The Case for a Special Counsel to Investigate the Bidens

The Case for a Special Counsel to Investigate the Bidens

To save the DOJ’s rapidly deteriorating reputation, it is high time for Attorney General Merrick Garland to appoint a special counsel.

By: John Yoo & John Shu

National Review

August 1, 2023

Consider this clarion call for a special counsel:

“There are certain extraordinary moments of crisis when the people’s faith in the integrity and independence of their elected officials is caused to waiver [sic]. These scandals tarnish the view that the Attorney General is an independent executive official who can be trusted to enforce criminal law in the high offices of the government. To restore the utmost public confidence in the investigation of criminal wrongdoing by high-ranking government officials, the appointment of a special prosecutor then becomes necessary. ”

It did not come from Senator Charles Grassley or Representative James Comer, even though both men continue to diligently investigate allegations that Biden administration appointees either slow-walked or interfered with Justice Department probes into Hunter Biden’s alleged crimes. Nor did it come from Republican presidential-primary candidates who have called for a special counsel after the collapse of Hunter’s sweetheart plea deal, apparently designed to grant immunity from very serious felony charges.

No, the above quote comes from President Biden himself, in a 1987 article in the North Carolina Law Review defending independent counsels, who at that time possessed far more powers than do today’s special counsels. Writing as Senate Judiciary Committee chairman, Biden argued that the executive branch could not be trusted to investigate and prosecute its own members. Instead of allowing DOJ to conduct such investigations, he argued, Congress could override the normal separation of powers and create independent prosecutors with unlimited budgets and no accountability.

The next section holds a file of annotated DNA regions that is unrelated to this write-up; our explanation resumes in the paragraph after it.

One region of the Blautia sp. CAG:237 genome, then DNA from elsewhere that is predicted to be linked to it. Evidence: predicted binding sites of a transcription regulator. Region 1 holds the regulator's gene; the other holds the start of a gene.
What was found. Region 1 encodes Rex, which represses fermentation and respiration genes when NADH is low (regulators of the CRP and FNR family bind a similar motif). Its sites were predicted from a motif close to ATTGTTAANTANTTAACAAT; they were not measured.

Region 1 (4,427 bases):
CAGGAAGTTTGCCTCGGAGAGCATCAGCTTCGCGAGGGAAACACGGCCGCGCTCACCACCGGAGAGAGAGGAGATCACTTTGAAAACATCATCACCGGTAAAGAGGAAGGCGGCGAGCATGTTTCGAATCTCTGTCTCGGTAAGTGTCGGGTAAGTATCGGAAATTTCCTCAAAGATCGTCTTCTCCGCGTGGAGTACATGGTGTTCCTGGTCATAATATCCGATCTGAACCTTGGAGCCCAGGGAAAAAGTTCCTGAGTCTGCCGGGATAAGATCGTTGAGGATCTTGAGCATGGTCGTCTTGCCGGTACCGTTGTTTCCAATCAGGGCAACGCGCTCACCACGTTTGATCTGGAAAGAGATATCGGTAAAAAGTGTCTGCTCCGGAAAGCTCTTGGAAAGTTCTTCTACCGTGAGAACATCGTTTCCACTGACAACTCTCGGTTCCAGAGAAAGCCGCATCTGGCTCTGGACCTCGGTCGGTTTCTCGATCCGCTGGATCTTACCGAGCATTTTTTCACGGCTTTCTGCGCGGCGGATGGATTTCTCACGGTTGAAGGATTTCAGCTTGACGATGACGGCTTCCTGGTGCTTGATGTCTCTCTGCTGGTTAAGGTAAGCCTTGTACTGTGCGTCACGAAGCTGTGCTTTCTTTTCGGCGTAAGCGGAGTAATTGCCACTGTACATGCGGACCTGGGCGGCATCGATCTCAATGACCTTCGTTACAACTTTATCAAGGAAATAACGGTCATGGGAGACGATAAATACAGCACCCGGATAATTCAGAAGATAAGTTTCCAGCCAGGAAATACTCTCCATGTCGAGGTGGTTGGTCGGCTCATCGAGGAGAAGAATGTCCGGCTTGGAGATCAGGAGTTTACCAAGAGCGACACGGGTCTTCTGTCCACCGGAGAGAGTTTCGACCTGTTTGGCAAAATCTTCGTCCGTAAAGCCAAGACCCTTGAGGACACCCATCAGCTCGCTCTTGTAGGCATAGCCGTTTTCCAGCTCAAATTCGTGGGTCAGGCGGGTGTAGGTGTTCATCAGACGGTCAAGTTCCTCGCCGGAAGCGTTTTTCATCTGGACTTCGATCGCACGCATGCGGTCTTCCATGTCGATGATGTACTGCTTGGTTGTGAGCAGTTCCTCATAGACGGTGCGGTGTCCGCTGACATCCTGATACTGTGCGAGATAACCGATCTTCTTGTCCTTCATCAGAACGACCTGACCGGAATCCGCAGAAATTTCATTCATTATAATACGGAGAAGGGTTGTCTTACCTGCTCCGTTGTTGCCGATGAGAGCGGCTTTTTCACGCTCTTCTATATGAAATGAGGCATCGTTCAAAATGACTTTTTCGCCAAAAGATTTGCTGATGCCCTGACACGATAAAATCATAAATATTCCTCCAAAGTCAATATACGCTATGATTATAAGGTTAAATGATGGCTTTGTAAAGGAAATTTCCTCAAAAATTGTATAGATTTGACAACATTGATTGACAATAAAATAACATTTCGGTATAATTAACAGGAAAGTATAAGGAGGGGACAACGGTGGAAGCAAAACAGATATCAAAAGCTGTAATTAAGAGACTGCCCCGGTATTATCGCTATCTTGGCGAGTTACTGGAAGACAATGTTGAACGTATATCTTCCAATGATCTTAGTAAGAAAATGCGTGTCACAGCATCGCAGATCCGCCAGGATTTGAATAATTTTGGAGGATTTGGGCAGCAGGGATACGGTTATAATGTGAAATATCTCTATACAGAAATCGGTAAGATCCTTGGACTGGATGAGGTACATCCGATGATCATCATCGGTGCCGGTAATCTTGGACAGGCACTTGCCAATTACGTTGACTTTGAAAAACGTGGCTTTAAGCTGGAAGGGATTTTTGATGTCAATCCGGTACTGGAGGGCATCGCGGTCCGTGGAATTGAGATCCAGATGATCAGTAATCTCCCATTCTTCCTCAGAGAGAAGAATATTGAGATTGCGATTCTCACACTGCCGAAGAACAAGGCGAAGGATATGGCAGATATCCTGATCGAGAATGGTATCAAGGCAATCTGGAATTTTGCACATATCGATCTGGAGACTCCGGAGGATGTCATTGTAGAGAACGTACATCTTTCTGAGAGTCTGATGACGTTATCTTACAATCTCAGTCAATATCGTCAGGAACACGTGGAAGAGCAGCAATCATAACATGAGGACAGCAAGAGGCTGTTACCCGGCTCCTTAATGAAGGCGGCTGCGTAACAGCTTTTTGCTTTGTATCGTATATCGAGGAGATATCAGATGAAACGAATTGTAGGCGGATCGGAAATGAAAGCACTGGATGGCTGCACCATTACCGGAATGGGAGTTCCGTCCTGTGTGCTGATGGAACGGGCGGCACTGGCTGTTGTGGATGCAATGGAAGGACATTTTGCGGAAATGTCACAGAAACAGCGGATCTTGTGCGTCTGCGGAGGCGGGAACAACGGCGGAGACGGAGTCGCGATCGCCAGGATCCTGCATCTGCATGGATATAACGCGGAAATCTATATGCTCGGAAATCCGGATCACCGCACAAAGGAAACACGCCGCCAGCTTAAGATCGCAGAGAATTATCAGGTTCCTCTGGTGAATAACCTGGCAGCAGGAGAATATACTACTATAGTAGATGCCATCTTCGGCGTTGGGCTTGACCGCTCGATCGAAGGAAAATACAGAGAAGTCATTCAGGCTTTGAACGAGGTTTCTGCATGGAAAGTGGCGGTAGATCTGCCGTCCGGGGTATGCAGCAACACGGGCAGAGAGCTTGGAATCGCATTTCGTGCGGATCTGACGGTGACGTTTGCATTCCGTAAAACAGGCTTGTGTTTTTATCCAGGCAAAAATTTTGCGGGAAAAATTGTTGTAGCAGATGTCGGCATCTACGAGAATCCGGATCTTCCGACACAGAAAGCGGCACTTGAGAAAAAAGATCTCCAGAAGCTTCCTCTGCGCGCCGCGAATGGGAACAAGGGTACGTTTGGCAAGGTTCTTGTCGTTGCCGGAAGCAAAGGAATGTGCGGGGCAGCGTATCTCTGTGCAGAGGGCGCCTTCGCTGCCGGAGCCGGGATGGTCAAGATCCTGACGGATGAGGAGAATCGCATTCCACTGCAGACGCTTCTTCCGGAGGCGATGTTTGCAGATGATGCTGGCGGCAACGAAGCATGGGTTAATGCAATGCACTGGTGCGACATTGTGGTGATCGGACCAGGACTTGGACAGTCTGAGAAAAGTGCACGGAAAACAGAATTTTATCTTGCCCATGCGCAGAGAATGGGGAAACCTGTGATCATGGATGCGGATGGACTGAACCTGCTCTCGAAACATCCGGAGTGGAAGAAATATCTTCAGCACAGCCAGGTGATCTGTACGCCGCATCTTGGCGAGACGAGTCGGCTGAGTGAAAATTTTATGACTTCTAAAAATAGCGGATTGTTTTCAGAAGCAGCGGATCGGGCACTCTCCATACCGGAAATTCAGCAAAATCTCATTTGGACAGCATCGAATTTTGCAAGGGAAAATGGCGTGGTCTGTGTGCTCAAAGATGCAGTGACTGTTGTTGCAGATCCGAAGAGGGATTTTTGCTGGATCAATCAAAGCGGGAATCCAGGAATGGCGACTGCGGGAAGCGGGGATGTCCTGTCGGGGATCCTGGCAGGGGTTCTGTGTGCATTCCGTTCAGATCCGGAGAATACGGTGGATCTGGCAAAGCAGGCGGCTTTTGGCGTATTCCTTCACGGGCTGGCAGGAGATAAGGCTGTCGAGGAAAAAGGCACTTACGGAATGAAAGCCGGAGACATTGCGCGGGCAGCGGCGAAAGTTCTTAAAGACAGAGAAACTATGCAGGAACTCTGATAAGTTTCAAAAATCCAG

Biden strongly supported the appointment of an array of special prosecutors to investigate those involved in the Iran–Contra scandal — cabinet members, DOJ officials, and even expanding to include Ronald Reagan and George H. W. Bush. In a January 1987 interview, Biden stated that the Reagan DOJ, “at a minimum, gives the appearance of attempting to prevent certain information from coming to the fore,” and that, at worst, “someone tried to actively suppress an investigation.” In 2003, Biden and other Democratic senators sent a letter to President George W. Bush demanding a special counsel in the leak case involving CIA officer Valerie Plame. “We do not believe that this investigation of senior administration officials, possibly including high-level White House staff, can be conducted by the Justice Department because of the obvious and inherent conflicts of interests involved,” the letter declared.

But that was then, when Joe Biden was a Democratic senator, and this is now.

President Biden’s hypocrisy is stark; he has yet to even utter the words “special counsel.” He no longer defends or calls for them, even though today’s special counsels lack the independence of those created in the 1978 Ethics in Government Act and which ran rampant until 2000.

The Supreme Court upheld these independent prosecutors in Morrison v. Olson (1988) over Justice Antonin Scalia’s powerful dissent. Scalia memorably wrote that, while most separation-of-powers challenges come to the Court clad “in sheep’s clothing,” “this wolf comes as a wolf.” After Ken Starr’s independent-counsel investigation led to President Clinton’s impeachment for perjury and obstruction of justice, Congress allowed the 1978 act to lapse. The DOJ replaced it with regulations for special counsels who, appointed by the attorney general, operate under the AG’s, and thus ultimately the president’s, direct control.

Those regulations state that the attorney general “will appoint a Special Counsel when he or she determines” that:

(1) “Criminal investigation of a person or matter is warranted,”

(2) The DOJ’s “Investigation or prosecution of that person or matter would present a conflict of interest for the Department or other extraordinary circumstances,” and